The 7 Steps After Filing for Divorce

The 7 Steps After Filing for Divorce

Most people who file for a divorce do not have an attorney to represent them. They confident on their own because, while the initial filing process is a little complicated, most people can figure it out.  The next steps get considerably more complicated and many people get frustrated and let the divorce linger for years at a time. Couples move out, separate and move on with their life, content to let the courts hold onto the “divorce” papers.

Often I meet with clients who have moved on with their life and ignored the lingering divorce filing until they want to get married again, their spouse refuses to continue supporting the family, or other life events remind them they are still married. In the mean time changes in family structure, financial increase or decrease, and other life factors may have significantly altered the issues of property division, child support, and spousal support. It is almost always in a couples best interest to move through the divorce process as quickly as possible.

The following steps may help (of course every situation is unique so feel free to contact Stucki Law Firm if you have a question about your case)

 

Step 1: File 

File for Divorce – CHECK, you’ve done that.

Step 2: Serve 

Serve the papers on your spouse. The court doesn’t even consider itself to have jurisdiction over your divorce until you serve the papers on your spouse. That means the clock hasn’t even started for your divorce. If you have not served your spouse, do it ASAP  (click here to find out how to serve another person with the divorce papers)

Step 3: Wait

“Hey, I am already waiting!” you say. Yes, you are waiting, but probably way too long. After filing and serving your spouse you should only wait 30 days. If you spouse has not responded, you can proceed in default.

Step 4: Preliminary Disclosures

Most of the initial stage of divorce involves gathering a large amount of financial papers; credit card statements, mortgage accounts,  years of tax returns, bank statements, appraisals, etc.  All these documents support your financial disclosures. You need to fill out a number of court forms (typically including: FL-140, FL-142, FL-150).  Serve your spouse copies of your supporting financial documents, and forms FL-142 and FL-150 (servicing instructions). Then file Fl-140 with the court (don’t file the rest).

You only have 60 days from filing your divorce to serve and file the preliminary disclosures.

Tip: Preliminary financial disclosures can be served at the same time as the divorce papers in step 2 when initially filling for divorce. This saves time and services expenses. Unfortunately most people are not in a state to prepare all this information in advance of filing for divorce.

Step 5: Fight, or Not

What to do next depends on you and your soon to be ex. If you can come to an agreement about how to split property, child support (the amount usually needs to be within legal guidelines) or spousal support, you can avoid a lot of the court process. Do you want to fight about it? Or is your spouse a total jerk and can’t agree to anything?  The court system is designed exactly for this situation (and attorneys like me will be happy to take your money to make sure you get what is justly yours).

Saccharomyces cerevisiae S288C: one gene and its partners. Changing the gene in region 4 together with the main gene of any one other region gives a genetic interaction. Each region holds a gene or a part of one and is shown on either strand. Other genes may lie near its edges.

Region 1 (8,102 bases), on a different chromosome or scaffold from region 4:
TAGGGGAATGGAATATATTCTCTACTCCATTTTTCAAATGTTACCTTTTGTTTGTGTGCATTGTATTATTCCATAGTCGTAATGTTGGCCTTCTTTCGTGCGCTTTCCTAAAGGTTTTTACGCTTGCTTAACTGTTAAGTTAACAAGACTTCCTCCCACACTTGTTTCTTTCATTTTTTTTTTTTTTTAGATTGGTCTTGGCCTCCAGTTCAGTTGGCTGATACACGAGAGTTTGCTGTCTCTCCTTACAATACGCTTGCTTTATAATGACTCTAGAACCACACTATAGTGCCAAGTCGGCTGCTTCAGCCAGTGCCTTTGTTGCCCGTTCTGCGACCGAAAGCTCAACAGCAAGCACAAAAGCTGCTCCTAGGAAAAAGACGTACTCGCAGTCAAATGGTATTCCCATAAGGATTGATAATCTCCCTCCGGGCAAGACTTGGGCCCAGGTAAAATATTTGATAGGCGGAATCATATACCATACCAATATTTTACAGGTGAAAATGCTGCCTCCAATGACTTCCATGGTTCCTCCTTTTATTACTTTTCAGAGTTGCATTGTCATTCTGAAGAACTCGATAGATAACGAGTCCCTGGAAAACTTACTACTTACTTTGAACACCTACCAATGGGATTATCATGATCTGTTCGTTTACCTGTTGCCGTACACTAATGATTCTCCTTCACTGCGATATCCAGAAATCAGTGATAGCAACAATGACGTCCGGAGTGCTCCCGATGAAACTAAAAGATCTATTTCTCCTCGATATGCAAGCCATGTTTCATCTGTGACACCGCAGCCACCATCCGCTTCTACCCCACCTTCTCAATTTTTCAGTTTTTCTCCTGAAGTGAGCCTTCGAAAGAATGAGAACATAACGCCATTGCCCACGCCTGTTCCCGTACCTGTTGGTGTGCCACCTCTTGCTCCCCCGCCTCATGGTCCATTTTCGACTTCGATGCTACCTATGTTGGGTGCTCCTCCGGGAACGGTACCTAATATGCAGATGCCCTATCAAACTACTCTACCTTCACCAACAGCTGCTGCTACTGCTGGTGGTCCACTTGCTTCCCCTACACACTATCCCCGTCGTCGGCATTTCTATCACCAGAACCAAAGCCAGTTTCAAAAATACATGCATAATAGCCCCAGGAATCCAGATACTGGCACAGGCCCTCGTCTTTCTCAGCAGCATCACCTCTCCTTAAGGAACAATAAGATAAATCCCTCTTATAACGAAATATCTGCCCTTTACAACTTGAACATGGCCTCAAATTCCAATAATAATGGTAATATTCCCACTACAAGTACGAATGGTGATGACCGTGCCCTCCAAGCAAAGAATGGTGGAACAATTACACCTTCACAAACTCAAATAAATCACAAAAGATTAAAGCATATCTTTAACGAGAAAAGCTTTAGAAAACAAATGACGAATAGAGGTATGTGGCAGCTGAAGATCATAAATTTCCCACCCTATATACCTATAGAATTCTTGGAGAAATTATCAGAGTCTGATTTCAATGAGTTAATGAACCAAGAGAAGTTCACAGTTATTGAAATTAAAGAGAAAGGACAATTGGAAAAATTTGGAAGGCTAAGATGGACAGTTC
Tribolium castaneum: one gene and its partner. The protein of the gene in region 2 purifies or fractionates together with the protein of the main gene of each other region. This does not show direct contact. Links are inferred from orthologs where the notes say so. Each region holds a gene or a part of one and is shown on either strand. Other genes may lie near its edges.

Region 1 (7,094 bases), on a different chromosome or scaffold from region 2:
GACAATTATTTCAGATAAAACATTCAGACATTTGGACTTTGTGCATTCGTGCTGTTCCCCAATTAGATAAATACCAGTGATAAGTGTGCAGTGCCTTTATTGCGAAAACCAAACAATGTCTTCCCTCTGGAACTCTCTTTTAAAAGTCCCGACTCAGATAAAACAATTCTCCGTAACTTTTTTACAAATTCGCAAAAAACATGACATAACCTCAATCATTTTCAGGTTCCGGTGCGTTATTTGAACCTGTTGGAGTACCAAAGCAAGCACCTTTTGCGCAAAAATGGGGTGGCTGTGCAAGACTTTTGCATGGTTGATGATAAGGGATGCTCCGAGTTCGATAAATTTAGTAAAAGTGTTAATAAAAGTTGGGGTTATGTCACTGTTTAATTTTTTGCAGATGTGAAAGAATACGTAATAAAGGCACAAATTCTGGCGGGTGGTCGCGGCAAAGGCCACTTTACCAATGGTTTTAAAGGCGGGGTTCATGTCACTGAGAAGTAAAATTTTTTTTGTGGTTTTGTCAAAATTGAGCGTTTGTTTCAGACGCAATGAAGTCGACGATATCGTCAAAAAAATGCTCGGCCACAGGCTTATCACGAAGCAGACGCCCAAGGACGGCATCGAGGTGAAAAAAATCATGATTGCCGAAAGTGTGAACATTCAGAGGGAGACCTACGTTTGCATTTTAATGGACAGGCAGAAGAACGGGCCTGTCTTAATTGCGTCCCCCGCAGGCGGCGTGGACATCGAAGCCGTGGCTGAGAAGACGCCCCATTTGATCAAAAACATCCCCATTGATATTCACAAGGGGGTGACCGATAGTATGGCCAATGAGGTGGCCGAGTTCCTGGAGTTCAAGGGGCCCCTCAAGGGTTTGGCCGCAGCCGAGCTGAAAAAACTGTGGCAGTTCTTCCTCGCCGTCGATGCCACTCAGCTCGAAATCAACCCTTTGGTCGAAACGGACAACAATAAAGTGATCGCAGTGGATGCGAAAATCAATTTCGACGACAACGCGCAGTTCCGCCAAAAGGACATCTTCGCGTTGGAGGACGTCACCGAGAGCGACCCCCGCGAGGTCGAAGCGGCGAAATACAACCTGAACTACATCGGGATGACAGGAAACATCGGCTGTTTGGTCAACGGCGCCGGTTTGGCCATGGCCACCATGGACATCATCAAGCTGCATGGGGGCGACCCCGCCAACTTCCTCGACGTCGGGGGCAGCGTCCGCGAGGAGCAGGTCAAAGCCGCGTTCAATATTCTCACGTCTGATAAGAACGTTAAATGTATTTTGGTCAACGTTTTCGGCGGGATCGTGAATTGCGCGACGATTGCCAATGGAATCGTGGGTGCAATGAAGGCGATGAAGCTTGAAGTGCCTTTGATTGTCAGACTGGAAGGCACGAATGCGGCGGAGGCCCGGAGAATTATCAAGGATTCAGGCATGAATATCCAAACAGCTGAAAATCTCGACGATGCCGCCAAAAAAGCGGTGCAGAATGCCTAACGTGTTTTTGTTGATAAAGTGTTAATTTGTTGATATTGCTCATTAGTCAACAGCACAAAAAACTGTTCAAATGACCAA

If there are disagreements about some issues (like child support and visitation) but you are in agreement about how to divide the property, you can separate out the disputed issues and go ahead with the divorce. The court can help you resolve the disputed issues apart from actually being able to get divorced.

Step 6: Judgment

Most people give up here. The judgment forms can be very complicated and vary a lot depending on each situation. For sure you will need FL-180 and FL-190. (You may also need Fl-165 and Fl-170 if you are in a default divorce). Attach the appropriate forms and documents as listed on the Fl-180 based on your situation and agreements and stipulations if you have them. You will also need to complete the financial disclosures once again (called the final disclosures). Or you can waive them under some circumstances. File the judgment forms with the court.

The judgment process varies considerably. If you feel overwhelmed, you can seek the services of an attorney. If you don’t want full-representation but just need a little guidance with some aspects of your case, Stucki Law Firm can provide limited scope and flat fee arrangements.

Step 7: Move on

Time to move on with your life. If you have children with your ex-spouse or receive/pay spousal support, the court will retain jurisdiction on those matters. So remember to maintain a healthy working relationship with your ex-spouse. Your children will thank you.

If you don’t have children or support issues with your ex-soouse, then you are done, move on, try to forget about it (or don’t, whatever you feel is healthy).

Divorce is not an easy process, legally or emotionally. But most people get through it. Many even find peace and a better life afterwards. You can too.